Can an innovative data visualization be patented or protected in some way?


I'm working on developing a product in the US with many potential competitors. None of the current products deals very well with analysis once the data is collected. I have several unexplored data analysis ideas but one that is really different and I think "game changing" because of the value it adds. Nothing I've seen is remotely like it but it seems obvious to me. Should I seek a patent or some other kind of protection?

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asked Apr 5 '10 at 15:39
113 points

4 Answers


I don't know if you can obtain a patent on your visualization; and I doubt anyone who isn't a lawyer with specialization in intellectual property laws will know. There are significant differences in patent laws between countries, and you didn't even say which country you're in.

Given that you say your visualization is a "game changer", I think you should at least try to get a patent on it. Patents are not a one-way road to commercial success, but they can be a significant obstacle for competitors.

Assuming you're in America, take a look at this US intellectual property cheat sheet and follow some of the links. If you feel your invention has a chance of getting a patent, then engage with an attorney who specializes in patents or intellectual property, and have an initial consultation. Here are some tips on keeping the costs down. Consider making a provisional application first, and then test the value of your invention on your target market before pursuing the more expensive full patent.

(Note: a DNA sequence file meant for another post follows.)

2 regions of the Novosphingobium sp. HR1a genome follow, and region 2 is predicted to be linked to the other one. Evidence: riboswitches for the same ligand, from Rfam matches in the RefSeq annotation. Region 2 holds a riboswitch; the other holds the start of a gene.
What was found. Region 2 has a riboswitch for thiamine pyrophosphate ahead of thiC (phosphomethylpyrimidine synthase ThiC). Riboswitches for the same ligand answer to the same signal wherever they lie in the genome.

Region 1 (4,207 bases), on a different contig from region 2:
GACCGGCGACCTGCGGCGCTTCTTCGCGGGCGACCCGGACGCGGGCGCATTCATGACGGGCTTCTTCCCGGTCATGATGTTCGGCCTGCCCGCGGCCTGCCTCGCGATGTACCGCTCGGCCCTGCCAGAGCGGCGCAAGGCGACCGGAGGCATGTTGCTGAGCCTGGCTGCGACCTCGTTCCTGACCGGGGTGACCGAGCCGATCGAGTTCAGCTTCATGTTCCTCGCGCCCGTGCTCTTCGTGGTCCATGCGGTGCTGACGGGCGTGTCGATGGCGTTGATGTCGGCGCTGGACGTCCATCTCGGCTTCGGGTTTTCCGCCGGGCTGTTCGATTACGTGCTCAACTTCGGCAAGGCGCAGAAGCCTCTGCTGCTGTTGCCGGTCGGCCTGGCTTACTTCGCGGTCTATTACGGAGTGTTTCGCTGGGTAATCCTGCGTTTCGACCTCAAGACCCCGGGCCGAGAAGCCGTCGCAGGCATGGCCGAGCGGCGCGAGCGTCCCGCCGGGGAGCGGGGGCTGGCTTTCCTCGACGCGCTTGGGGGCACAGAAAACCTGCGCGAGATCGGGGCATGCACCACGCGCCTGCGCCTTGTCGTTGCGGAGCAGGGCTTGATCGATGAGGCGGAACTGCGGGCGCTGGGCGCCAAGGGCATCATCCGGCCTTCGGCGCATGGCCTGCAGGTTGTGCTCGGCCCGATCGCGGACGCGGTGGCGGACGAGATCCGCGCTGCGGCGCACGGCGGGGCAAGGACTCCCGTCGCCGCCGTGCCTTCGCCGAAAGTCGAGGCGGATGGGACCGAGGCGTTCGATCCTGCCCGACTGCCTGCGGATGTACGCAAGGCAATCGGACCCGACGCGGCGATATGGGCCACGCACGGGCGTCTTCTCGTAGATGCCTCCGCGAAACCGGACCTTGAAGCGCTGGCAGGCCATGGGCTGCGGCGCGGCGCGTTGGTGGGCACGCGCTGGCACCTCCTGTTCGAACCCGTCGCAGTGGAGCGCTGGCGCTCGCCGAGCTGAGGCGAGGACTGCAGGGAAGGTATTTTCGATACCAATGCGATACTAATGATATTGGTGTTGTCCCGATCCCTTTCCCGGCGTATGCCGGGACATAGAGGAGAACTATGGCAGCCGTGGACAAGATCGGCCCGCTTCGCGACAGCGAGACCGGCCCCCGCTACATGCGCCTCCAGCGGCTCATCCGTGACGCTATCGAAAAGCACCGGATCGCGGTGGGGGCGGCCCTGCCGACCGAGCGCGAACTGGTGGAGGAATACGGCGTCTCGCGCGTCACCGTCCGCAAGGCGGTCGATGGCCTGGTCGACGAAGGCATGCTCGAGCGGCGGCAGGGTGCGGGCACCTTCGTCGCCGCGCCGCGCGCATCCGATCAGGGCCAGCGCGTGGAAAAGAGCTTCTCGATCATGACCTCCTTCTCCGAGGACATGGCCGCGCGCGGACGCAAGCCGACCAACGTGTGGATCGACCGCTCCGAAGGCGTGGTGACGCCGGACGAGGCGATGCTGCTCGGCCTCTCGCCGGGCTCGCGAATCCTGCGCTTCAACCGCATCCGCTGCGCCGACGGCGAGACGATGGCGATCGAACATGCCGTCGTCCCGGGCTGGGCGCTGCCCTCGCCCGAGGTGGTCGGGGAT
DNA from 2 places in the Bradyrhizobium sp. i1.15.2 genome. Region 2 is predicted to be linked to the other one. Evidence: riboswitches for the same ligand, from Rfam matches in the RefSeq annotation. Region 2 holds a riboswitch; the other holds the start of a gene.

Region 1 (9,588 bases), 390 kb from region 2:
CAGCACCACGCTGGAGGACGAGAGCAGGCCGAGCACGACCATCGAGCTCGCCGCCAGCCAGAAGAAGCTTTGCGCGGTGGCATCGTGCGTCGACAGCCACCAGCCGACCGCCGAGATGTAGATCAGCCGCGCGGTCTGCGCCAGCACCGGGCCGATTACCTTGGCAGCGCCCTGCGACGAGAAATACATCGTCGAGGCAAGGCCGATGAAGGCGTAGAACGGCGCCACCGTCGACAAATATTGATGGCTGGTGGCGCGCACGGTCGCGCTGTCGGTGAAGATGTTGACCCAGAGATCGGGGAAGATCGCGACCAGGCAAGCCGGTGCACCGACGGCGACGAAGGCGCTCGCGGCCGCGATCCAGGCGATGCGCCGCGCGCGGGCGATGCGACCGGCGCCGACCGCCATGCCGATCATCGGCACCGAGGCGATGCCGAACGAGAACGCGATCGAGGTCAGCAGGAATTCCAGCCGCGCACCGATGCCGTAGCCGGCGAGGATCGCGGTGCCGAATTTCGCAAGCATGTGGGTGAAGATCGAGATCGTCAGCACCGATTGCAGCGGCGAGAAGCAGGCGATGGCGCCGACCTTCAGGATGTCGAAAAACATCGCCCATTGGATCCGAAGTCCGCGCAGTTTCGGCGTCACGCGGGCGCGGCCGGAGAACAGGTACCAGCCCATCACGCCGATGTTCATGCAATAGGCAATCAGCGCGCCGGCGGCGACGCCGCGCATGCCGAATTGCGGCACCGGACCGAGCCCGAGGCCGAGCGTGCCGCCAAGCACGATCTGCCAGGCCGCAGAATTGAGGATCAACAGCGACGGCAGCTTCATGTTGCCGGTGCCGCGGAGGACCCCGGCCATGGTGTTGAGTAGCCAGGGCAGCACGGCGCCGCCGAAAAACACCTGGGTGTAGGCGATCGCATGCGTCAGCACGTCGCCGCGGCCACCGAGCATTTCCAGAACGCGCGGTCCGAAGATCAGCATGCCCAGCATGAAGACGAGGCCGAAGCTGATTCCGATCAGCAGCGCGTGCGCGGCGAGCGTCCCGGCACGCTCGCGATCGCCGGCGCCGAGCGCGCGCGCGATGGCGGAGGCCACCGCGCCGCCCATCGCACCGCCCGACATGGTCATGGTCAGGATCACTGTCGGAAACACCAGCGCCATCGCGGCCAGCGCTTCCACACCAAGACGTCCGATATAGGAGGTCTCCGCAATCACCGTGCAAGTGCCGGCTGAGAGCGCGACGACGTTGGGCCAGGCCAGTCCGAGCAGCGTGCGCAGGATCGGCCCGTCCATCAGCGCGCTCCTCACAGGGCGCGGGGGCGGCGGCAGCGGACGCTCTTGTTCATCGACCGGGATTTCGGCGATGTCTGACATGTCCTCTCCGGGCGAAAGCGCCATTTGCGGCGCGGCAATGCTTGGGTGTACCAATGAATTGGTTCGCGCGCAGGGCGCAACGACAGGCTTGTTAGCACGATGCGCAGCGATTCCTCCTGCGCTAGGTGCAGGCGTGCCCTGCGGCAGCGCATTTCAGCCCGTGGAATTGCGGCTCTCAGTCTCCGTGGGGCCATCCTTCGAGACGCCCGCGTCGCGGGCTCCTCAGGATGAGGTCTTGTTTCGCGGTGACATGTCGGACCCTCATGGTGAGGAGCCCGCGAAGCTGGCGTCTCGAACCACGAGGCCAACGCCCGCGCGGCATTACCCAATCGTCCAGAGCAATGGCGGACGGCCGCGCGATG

2 updates: Having read a bit more, it seems that in America you can often patent user interfaces but not algorithms . I don't know how a visualization would be classified here; so this would be another reason to go see a professional patent attorney.

Another thing, just to be sure, it should be said that obtaining a patent and being able to enforce it are two completely different things. Patent lawsuits often cost a lot of money.

answered Apr 5 '10 at 20:46
Jesper Mortensen
15,292 points
  • US is correct, I edited my post. Thanks for the comment. – Kpierce8 14 years ago


Very definitely - a good example is the hyperbolic tree, covered by several Xerox patents and other derivations. See patent 7143392 Hyperbolic tree space display of computer system monitoring and analysis data as a refined example which cites many of those Xerox and other patents.

answered May 9 '12 at 18:13
Andy Dent
111 points


AFAIK, it is possible to patent a way to represent data. Some data representation for example on the site of NY Stock Exchange are patented. I my current company once, a contracted consultant talked about inventing and patenting a specified chart for data representation.

answered Apr 5 '10 at 17:53
2,288 points


I had a meeting a while ago with two patent lawyers. They advised me of the possibility to apply for something, which gives the right to apply for patents in almost all countries in the world within 2-3 years. If someone else applies for a patent after you have gotten the right, you got precedence. The offer I got for doing this was 24000$ (it was a Danish petent company). I believe that for your idea, this could be a good option as you would not have apply for patents. Once you got this "right" you could sell the right to one of the established players and they could do all the work with actually applying for the patent in each country.

Unfortunatelly, I do not remember the name of this "right".

answered Apr 5 '10 at 18:46
1,567 points

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